I have two. Kanye West. That’s big bro and he doesn’t even know he’s big bro. Also, MF DOOM. DOOM is the Petey prototype. I’m trying to reach the legendary status that he has, in my eyes. I want to give people that same feel. When DOOM drops something, you’re going to get DOOM. Not any of the watered down shit, not what’s hot right now, but DOOM. It’s going to sound like DOOM every time. That’s what I want. I want that legacy. I want to be able to drop an album at 48, 50 years old. I would buy a DOOM album if he dropped one at age 50. You know why? Because since the mid 80’s, he’s been putting out the same shit. The same dope. I snort that shit and I’ll get the same high, every time. That’s who I’d like to liken myself to.
I like Kanye for the opposite reason of why I like DOOM. I admire how Kanye has stayed consistent, but changed with the times. Kanye is always relevant, he’s always changing, but he still gives you that high quality.
A lot of people give him heat for how much he pushes the envelope, but I think it’s exciting.
Kanye is the greatest of our time, point blank, period. Kanye is like Quincy Jones. He knows how to let somebody be great. He’s good at playing the keyboard, but he knows a great keyboardist. He’s going to bring a great keyboardist in to work. He can play a little bassline, but he knows the illest bassist. That’s what makes Kanye great. Recognizing other people’s greatness.
What do you think of the infamous Kanye West rants?
I love his rants. I love them. I’m trying to tell you. Let me get on a platform where I can start ranting, and people will get upset. You wouldn’t even expect it. I have rants, too. I’m ready to go on that BET stage ranting and raving, turning up. Leather pants, and all.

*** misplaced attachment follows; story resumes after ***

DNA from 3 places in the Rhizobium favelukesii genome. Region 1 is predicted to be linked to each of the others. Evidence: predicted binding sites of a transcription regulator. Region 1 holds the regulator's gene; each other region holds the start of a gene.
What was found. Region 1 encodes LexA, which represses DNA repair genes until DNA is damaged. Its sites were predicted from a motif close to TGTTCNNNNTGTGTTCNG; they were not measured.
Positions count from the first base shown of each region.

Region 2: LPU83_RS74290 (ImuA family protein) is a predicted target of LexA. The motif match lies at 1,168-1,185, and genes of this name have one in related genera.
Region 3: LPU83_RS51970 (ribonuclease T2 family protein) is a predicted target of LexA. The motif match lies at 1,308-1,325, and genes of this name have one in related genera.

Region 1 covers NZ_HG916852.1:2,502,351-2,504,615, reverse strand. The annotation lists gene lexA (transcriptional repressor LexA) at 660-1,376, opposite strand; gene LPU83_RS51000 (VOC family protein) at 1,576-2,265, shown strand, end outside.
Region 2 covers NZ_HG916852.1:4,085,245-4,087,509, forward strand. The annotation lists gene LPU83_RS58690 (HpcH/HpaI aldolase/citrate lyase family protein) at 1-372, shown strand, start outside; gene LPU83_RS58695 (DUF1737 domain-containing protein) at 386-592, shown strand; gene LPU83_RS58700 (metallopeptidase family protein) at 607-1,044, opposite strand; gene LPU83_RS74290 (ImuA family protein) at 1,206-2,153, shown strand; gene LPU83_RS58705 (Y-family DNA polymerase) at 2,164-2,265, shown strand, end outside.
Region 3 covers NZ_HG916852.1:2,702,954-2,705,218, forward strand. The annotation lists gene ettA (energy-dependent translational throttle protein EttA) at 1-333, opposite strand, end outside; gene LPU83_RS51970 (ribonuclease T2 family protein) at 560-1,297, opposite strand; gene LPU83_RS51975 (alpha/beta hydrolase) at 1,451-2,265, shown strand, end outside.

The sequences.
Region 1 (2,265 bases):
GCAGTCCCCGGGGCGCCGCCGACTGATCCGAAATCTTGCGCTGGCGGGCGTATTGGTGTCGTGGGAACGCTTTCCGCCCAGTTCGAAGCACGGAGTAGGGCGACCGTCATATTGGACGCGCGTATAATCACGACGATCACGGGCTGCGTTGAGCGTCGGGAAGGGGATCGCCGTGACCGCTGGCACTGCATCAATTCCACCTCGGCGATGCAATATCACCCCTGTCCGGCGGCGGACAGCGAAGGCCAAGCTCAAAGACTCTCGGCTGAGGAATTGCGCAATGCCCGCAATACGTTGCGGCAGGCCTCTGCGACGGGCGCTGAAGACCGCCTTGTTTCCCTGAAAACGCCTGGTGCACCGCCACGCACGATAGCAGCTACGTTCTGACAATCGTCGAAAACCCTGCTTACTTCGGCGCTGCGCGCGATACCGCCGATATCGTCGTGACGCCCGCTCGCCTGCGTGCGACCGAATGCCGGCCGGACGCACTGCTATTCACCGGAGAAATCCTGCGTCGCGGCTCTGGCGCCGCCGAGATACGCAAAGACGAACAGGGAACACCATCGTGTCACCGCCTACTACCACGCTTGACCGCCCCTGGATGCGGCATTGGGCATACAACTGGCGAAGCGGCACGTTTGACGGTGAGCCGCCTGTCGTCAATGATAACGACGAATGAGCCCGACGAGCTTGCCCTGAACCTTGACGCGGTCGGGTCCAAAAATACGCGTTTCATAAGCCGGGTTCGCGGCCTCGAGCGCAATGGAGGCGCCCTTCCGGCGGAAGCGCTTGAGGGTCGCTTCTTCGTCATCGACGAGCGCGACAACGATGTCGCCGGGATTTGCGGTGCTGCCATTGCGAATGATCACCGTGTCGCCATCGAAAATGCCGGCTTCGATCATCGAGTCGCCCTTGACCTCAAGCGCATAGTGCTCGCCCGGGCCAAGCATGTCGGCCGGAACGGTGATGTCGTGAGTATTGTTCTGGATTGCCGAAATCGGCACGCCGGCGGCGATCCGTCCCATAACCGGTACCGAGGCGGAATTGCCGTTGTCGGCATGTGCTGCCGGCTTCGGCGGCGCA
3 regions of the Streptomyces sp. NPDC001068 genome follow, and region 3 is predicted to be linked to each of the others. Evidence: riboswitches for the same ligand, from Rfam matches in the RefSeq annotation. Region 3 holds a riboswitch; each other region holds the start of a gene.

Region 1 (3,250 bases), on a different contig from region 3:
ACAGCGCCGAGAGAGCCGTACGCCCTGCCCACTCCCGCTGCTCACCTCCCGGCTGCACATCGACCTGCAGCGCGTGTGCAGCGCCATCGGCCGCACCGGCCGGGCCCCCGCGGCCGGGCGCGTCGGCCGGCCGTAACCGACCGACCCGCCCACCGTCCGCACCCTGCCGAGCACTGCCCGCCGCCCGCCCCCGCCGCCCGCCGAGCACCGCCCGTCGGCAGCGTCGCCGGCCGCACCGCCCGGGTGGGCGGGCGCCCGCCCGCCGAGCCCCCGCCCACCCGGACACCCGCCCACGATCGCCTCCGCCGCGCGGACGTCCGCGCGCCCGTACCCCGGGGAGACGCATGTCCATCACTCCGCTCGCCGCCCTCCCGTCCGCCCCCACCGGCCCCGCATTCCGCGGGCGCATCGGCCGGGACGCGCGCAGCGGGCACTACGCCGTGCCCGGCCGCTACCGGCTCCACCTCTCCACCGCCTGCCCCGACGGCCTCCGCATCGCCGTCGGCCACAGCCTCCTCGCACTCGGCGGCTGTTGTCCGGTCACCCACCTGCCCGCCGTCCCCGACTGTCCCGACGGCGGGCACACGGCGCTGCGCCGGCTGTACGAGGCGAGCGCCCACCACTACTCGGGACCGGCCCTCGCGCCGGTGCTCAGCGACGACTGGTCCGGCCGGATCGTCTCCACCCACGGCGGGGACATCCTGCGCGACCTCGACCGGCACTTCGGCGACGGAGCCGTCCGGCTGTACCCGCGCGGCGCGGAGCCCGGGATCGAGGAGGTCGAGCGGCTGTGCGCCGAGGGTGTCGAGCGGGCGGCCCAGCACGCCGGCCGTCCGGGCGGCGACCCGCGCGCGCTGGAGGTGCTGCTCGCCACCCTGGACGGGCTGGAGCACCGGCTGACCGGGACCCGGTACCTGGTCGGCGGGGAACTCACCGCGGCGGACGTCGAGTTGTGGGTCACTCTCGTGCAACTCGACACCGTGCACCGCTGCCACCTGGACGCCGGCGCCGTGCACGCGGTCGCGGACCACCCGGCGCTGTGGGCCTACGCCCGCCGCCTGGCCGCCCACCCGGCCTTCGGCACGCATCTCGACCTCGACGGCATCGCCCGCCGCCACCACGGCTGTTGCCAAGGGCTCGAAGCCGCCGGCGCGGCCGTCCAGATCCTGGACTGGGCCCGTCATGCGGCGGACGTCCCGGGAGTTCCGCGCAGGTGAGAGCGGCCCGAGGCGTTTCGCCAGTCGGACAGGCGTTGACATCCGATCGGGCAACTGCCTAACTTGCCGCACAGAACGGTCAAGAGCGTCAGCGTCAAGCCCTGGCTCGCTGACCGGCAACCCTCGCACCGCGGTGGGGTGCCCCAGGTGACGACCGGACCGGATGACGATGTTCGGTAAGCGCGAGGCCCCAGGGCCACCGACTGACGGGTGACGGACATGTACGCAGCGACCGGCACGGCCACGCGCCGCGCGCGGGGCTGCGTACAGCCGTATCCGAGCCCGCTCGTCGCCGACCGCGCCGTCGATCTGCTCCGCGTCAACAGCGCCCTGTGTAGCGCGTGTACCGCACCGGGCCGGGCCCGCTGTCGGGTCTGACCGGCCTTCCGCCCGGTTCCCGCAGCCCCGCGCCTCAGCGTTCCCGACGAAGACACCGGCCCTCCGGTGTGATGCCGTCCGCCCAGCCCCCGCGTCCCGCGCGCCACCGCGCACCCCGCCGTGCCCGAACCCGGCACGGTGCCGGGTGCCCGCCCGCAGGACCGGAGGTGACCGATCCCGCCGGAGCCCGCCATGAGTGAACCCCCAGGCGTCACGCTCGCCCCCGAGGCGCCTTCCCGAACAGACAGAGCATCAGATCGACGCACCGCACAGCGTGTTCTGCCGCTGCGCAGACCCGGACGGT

Leather pants, really?
Nah, no leather pants.
Yeah, I’m sure. Well, actualy if I got them for free I would rock them. I damn sure wouldn’t spend any bread on them. If you wanna be a sponsor, send them in the mail. Hell yeah, I’ll rock them.
A manifesto is a declaration of intents and principles. What is your Artistic Manifesto?
Never force it, and keep it honest. I make it count when I go in. I’m not going in, forcing anything. My e-mails are all out there. Every single day, I get blasted with beats. I have like 8 or 9 e-mail accounts on my phone. They’re all full of beats. I like a lot of them, but I need the spark to make something special. You’ve got good, and you’ve got special. I strive to make everything special. So, don’t force it. Make everything special. Have something on your heart to say, even if it’s just for you. Have something substantial to say. Keep it honest. Stay true to your feelings and your desires.
Don’t just recycle some shit you heard somebody else say. Other people will identify with it. There’s always somebody out there who feels the way that you feel. I had to learn that the hard way. I didn’t have any big homies. I didn’t have anybody to take me up under my wing. I didn’t have anyone to tell me when shit wasn’t cool. People would just talk behind my back, and wait for me to get it together. I learned through trial and error. I tried to make music that fit certain sounds and styles. I myself have been swayed by what was popular. As I’ve gotten older and more mature, and seen what I offer to people, I started to truly understand the importance of being. Common put out the album Be. That’s how you do with the music, just be.